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Ann Hematol. 2011 Dec;90(12):1457-65. doi: 10.1007/s00277-011-1222-3. Epub 2011 Apr 19.

Safety and clinical efficacy of platelet components prepared with pathogen inactivation in routine use for thrombocytopenic patients.

Author information

1
Institute of Transfusion Medicine and Transplantation Immunology, University Hospital Münster, Domagkstrasse 11, 48149, Münster, Germany. schlenkp@uni-muenster.de

Abstract

This study was conducted to evaluate the safety and efficacy of platelet concentrates (PC) after photochemical treatment (PCT) with the INTERCEPT Blood System™ and transfused in routine use in a population of patients suffering from a variety of hematological diseases. This was an observational, single-arm, open-label study of pooled buffy-coat PC (n=298) or apheresis PC (n=262) treated with INTERCEPT™ and transfused to 51 thrombocytopenic hematology patients. PCT replaced CMV screening and gamma irradiation, and made optional bacterial testing obsolete. The primary study endpoint was the incidence of acute transfusion reactions (ATR). Secondary endpoints included bleeding assessment, platelet count increments, and adverse events (AE). For the 553 transfusions, a total of 55 AE were observed regardless of relationship to platelet transfusion. Ten AE associated with nine transfusions met the criteria for ATR (1.6%). All ATRs were grade 1. Twelve serious AE were reported in 10 patients, none was related to platelet transfusion. Mean 24-h CI and CCI were 10.9 × 10(9) and 6.6 × 10(3)/L, respectively. No bleeding complications were attributable to the INTERCEPT-treated PC. This study confirms safety and efficacy of pathogen inactivated PC for support of thrombocytopenia and demonstrated that INTERCEPT technology can easily be implemented in routine operations.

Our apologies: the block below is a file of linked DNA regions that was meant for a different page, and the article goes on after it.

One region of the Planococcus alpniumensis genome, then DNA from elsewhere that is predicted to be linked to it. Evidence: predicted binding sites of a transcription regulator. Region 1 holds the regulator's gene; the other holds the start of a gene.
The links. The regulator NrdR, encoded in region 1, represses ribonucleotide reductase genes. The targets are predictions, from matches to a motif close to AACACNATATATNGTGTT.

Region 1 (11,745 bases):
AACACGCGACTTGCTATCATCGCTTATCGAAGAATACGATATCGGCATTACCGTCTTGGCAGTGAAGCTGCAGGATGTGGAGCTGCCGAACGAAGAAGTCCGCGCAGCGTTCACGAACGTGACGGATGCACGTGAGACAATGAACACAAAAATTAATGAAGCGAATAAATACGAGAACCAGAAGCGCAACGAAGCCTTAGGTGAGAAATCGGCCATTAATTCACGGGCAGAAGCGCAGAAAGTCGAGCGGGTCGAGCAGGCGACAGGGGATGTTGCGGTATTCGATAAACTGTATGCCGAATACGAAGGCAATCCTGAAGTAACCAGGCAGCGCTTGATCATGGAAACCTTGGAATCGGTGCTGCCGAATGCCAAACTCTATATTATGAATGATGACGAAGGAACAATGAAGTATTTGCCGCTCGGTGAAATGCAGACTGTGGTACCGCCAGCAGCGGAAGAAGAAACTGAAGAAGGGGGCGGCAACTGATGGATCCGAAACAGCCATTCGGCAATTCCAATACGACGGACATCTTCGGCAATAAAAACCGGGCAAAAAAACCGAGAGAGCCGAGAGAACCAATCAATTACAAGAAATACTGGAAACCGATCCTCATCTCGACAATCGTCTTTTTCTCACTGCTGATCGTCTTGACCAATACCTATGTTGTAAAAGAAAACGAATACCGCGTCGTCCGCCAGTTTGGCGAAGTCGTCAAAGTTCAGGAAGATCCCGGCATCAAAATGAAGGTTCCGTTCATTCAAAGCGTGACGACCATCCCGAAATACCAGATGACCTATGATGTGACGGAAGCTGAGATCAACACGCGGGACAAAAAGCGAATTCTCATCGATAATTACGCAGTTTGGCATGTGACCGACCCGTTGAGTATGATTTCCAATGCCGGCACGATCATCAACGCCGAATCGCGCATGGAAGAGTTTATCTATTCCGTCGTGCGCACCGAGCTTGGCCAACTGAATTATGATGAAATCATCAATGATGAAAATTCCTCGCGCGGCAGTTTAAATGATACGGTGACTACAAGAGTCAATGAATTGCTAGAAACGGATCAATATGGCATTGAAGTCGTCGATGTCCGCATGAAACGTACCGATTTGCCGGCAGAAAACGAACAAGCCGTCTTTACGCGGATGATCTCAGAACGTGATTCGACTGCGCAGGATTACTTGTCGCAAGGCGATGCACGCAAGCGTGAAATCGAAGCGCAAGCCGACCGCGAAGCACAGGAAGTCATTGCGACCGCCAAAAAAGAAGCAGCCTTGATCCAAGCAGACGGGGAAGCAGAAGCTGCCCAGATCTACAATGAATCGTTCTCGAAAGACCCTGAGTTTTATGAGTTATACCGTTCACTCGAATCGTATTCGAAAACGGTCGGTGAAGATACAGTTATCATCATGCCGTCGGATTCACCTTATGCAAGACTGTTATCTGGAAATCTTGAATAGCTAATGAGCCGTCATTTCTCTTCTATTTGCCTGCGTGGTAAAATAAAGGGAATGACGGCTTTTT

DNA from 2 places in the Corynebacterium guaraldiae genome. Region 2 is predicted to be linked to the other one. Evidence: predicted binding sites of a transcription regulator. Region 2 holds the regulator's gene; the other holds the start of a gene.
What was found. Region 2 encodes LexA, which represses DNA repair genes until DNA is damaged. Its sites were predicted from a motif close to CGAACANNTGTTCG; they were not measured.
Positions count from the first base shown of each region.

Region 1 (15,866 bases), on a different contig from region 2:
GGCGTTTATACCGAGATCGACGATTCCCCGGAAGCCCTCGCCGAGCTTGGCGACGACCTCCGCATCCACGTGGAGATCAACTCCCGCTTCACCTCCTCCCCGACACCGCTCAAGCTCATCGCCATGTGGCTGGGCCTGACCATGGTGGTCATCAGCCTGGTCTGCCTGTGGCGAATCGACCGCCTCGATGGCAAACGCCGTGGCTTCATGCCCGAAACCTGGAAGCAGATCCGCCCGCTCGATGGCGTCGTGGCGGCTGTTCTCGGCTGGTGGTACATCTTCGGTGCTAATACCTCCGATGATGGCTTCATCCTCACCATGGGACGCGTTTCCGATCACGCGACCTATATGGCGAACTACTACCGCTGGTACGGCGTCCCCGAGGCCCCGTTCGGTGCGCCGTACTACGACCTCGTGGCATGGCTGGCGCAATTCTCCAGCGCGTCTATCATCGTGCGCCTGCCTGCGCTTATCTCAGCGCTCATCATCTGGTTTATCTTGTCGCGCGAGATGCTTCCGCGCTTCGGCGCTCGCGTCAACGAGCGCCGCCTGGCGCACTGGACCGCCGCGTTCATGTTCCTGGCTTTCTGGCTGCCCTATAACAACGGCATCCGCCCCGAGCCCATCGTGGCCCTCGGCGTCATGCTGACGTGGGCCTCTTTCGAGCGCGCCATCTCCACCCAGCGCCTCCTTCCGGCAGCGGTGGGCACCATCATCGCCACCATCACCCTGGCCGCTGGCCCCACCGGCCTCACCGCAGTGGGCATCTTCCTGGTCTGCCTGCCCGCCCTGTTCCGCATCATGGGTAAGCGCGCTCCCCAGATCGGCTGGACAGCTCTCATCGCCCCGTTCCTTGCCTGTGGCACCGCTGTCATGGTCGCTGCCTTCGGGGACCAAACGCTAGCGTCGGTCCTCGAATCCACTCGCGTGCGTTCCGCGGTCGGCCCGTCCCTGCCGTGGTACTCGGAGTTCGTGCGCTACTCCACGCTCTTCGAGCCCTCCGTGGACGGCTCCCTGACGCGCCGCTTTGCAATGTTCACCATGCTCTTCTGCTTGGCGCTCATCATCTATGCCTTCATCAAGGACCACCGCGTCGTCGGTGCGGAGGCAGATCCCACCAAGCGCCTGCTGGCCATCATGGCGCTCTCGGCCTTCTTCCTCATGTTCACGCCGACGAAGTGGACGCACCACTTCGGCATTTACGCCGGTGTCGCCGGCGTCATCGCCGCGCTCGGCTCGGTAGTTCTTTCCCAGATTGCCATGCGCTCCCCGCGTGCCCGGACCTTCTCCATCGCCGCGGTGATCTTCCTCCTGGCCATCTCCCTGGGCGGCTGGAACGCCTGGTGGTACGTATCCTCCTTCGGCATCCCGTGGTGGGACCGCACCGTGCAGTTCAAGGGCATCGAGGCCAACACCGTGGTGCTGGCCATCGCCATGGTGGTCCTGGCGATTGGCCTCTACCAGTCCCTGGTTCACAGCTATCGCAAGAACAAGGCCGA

PMID:
21503644
DOI:
10.1007/s00277-011-1222-3
[Indexed for MEDLINE]

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